Special Report: RareX’s belief that its Cummins Range rare earths project hosts high-value neodymium and praseodymium (NdPr) has been validated by a review of historical drilling.

NdPr is the key value driver of rare earth deposits globally and is essential for the manufacture of electric vehicles and wind turbines as well as military applications.

The review of historical drill holes by RareX (ASX:REE) has determined that NdPr makes up an average of 22.1 per cent of the Cummins Range rare earths content, in line with other carbonatite rare earth deposits including Mt Weld (24.7 per cent NdPr), Nguall (21.3 per cent NdPr) and Mountain Pass (16.3 per cent).

Cummins Range currently has Australia’s fourth largest rare earth resource of 13 million tonnes grading 1.13 per cent total rare earths oxide.

The project also has the distinct advantage of having an ultralow thorium content of just 50 parts per million, compared to the usual range of between 1 to 10 per cent thorium in monazite derived from mineral sands, minimising the amount of radioactive waste that the company has to deal with.


Rare earth market and strategy

Rare earth prices tend to track geopolitical evens and associated perceived supply shocks with NdPr prices reaching over $US280 per kg in 2011 following a dispute between China and Japan.

NdPr prices have increased for five straight days as of 14 May 2020 due to increased downstream stockpiling as demand resumes with the fading impact of the COVD-19 pandemic.

Prices have climbed by about 4.2 per cent to the current $US38 per kg from a month ago.

RareX says the expectation is that demand will continue to pick up alongside the post-pandemic recovery.

It added that China’s crackdown on the mining of ionic clay deposits in the country’s south for environmental reasons and increasing demand for EVs has seen China importing additional rare earth concentrates from offshore sources to satisfy domestic demand.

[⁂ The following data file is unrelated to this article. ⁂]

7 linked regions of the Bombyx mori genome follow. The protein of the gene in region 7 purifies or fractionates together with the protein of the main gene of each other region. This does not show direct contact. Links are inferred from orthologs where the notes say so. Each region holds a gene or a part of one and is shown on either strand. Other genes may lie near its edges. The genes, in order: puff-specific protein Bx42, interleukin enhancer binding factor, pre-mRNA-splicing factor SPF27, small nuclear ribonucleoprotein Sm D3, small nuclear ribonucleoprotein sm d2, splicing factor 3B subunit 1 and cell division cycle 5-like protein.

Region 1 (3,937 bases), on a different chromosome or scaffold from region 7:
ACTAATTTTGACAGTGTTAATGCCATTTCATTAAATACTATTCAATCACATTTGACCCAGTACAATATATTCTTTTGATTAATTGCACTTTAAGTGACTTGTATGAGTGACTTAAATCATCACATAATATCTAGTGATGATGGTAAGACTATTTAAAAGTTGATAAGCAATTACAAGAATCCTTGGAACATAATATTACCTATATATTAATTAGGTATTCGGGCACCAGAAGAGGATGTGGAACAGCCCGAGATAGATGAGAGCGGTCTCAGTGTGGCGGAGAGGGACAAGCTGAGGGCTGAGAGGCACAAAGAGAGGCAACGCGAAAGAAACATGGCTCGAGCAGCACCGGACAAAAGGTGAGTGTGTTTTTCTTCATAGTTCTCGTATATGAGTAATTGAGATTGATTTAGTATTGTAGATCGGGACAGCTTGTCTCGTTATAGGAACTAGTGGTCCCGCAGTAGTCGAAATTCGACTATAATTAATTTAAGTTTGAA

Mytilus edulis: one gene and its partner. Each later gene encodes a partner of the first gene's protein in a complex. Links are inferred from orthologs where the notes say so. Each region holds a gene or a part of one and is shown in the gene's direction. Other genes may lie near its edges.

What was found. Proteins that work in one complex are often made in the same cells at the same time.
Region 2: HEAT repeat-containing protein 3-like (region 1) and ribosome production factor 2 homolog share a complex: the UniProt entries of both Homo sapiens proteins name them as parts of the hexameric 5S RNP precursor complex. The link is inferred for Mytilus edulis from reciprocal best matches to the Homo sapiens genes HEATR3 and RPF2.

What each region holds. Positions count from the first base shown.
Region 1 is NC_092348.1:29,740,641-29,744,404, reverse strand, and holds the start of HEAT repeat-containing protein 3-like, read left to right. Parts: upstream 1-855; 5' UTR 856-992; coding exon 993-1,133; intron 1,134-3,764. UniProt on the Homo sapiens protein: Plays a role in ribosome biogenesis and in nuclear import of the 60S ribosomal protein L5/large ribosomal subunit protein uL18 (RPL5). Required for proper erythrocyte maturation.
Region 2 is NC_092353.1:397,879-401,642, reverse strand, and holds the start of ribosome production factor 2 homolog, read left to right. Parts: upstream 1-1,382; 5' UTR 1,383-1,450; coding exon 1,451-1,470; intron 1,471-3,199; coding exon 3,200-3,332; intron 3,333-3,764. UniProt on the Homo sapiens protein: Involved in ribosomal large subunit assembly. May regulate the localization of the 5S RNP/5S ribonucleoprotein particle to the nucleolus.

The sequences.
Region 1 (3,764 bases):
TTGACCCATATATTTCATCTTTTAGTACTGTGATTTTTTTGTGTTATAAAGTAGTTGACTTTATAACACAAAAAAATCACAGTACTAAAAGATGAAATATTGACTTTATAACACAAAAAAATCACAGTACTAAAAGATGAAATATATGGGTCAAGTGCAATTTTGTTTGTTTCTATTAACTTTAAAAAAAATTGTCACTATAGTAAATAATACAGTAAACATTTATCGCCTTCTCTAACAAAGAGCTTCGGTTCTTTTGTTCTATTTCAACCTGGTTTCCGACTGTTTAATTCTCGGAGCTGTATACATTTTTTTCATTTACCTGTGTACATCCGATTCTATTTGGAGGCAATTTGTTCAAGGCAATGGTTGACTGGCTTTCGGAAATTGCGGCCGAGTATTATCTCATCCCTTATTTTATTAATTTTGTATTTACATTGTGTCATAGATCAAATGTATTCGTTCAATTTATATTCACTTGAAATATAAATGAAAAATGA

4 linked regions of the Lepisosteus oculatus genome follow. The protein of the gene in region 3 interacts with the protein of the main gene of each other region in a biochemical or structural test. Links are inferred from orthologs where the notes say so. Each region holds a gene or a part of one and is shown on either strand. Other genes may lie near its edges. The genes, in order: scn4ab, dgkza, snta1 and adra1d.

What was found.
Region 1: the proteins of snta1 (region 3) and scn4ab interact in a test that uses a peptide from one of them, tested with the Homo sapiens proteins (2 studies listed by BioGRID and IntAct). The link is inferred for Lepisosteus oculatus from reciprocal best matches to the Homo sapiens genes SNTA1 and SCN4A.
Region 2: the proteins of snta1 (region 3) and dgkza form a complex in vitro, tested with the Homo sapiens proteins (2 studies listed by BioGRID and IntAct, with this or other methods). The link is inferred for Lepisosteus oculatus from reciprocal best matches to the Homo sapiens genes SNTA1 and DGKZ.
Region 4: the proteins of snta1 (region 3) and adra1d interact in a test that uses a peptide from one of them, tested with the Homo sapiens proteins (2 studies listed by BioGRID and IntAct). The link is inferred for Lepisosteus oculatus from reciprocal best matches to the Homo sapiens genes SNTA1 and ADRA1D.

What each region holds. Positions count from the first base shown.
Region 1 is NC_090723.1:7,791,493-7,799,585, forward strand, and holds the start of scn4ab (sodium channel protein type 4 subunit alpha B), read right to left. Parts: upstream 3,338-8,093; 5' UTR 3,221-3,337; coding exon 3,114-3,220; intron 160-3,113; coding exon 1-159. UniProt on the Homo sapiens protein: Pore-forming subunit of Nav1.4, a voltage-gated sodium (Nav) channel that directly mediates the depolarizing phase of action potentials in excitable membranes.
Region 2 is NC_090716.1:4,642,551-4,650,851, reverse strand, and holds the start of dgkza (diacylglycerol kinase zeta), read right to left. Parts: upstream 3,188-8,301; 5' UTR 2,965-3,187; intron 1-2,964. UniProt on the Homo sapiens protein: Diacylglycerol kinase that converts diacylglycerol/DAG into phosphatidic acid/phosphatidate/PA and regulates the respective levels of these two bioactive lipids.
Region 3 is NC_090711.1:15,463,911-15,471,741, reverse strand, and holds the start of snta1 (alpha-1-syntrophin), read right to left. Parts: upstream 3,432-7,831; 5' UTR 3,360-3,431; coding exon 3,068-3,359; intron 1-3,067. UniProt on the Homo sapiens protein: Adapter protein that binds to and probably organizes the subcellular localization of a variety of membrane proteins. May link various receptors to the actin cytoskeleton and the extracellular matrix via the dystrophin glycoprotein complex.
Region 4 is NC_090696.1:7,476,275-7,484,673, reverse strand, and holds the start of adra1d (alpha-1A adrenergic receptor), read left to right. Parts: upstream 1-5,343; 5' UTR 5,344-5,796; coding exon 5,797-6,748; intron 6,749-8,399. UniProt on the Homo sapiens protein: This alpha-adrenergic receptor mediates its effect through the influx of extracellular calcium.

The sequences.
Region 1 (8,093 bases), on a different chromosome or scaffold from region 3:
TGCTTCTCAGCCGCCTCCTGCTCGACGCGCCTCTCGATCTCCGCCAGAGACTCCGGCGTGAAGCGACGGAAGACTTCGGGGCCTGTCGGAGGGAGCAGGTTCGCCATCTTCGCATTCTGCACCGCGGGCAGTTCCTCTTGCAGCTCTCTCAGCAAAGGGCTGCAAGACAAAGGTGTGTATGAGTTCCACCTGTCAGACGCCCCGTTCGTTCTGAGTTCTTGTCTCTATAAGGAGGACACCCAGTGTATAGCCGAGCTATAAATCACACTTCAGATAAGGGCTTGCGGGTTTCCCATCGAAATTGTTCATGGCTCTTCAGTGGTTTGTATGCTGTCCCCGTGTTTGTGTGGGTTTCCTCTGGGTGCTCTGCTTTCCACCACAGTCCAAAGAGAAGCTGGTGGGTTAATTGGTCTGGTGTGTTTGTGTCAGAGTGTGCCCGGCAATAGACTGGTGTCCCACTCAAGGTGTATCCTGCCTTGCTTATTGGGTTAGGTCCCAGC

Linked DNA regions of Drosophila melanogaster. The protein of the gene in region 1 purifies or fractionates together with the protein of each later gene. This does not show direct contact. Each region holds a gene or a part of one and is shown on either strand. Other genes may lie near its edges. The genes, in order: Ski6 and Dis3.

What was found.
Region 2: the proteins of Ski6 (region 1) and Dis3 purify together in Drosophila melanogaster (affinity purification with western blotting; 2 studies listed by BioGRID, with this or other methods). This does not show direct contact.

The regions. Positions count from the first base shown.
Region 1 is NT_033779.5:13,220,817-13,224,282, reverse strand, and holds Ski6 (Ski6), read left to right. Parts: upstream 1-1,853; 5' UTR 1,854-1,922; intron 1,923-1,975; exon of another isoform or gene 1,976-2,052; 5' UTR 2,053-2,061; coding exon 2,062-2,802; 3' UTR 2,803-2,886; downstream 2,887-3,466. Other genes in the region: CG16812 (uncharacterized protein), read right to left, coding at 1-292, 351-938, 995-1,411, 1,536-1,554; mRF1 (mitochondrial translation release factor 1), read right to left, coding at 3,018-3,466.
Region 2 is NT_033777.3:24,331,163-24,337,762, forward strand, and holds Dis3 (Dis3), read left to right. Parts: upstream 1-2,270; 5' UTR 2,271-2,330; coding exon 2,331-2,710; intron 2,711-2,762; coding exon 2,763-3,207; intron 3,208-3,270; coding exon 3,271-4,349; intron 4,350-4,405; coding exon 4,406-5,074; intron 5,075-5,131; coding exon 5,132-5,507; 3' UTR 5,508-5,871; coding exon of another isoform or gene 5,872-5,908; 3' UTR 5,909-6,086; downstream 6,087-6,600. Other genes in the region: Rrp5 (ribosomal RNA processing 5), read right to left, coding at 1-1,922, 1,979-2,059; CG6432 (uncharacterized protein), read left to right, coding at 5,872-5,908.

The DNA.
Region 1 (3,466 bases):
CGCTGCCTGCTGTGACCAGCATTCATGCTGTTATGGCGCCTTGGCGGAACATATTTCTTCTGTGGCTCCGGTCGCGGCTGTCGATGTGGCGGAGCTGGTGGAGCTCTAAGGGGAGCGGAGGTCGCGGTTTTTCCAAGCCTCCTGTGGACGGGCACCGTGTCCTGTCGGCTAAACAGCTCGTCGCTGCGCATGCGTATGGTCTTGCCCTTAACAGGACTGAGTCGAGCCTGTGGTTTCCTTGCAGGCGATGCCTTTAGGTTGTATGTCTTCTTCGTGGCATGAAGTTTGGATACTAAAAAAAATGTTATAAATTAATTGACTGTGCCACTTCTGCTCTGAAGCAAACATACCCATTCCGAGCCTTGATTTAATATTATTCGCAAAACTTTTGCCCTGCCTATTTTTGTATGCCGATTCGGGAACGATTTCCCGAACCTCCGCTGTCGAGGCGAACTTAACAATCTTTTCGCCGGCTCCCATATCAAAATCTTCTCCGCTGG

China’s transition to become a net importer of rare earths underpins the company’s proposed strategy to export rare earth concentrate directly to existing offshore rare earth refiners.

This strategy is expected to reduce the high capital costs and technical risks that are usually associated with other rare earth projects while ensuring that Cummins Range could enter production in time to benefit from expected increases in the NdPr price.

RareX is working with strategic partner Talaxis, a specialist rare earths project developer and wholly owned subsidiary of Noble Group, to engage with downstream processors and refiners.

It is currently planning to carry out an infill drilling program that will allow it to update its Cummins Range model with all the rare earth oxide grades estimated individually.

This drilling will be combined with more detailed grade estimation and block modelling to upgrade the resource from the current inferred classification.

>> Now watch: RockTalk: Does uncertain supply make rare earths a BUY?

This story was developed in collaboration with RareX, a Stockhead advertiser at the time of publishing. This story does not constitute financial product advice. You should consider obtaining independent advice before making any financial decisions.